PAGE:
Thursday, June 25, 2015
Remembering Color: How Do We Do It?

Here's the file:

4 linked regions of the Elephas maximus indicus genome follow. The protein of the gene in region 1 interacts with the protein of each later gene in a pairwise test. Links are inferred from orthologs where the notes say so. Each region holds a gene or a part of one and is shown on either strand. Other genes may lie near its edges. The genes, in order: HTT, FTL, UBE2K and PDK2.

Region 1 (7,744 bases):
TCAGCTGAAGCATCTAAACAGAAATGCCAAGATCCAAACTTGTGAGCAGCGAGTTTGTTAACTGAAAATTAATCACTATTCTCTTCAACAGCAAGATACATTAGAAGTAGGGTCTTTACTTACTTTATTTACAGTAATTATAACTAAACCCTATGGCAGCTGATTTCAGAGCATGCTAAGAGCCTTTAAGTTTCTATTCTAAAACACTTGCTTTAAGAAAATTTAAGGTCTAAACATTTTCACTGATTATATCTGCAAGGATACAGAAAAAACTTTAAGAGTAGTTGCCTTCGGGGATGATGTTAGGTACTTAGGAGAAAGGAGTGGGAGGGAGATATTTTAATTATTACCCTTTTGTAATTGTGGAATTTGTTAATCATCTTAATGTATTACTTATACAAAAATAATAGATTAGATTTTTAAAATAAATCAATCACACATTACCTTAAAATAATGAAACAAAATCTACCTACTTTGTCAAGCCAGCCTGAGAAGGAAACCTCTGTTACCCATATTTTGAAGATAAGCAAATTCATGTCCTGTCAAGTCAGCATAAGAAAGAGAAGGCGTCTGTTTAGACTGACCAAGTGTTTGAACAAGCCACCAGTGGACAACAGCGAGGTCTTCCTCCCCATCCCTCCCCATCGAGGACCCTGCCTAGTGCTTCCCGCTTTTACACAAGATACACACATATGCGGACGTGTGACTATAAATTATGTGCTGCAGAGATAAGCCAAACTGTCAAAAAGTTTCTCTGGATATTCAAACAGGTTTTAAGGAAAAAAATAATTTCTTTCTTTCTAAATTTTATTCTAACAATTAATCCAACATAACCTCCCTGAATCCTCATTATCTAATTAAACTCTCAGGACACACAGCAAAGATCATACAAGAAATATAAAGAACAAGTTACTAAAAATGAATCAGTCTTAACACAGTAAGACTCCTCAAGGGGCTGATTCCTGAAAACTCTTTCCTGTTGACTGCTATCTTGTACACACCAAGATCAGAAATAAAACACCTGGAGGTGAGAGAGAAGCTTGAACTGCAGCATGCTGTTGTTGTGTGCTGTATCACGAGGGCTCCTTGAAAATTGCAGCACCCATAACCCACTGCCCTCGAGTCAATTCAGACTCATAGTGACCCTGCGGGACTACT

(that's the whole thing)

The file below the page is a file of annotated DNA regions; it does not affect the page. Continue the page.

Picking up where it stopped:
asks the Medical News Today post. "As Sarah Allred explains, while color perception universally involves the practice of categorizing colors according to basic labels, the influence of categorization on color memory remains largely unknown and understudied. ...Thanks to Allred and her fellow researchers, these answers have just come sharper into hue. Allred and cognitive scientists Jonathan Flombaum of Johns Hopkins University, Gi-Yeul Bae of the University of California-Davis, and Maria Olkkonen of the University of Pennsylvania, shed light on the phenomenon of working color memory in their illuminating new study, 'Why Some Colors Appear More Memorable Than Others: A Model Combining Categories and Particulars in Color Working Memory,' published in the May issue of the Journal of Experimental Psychology. In two pairs of experiments, the researchers used a set of 180 colors, spanning the entire color spectrum. In the first experiment pair, the researchers showed observers colors one at a time and asked them to categorize the colors according to eight basic color terms -- red, green, blue, purple, yellow, orange, brown, and pink." Read more.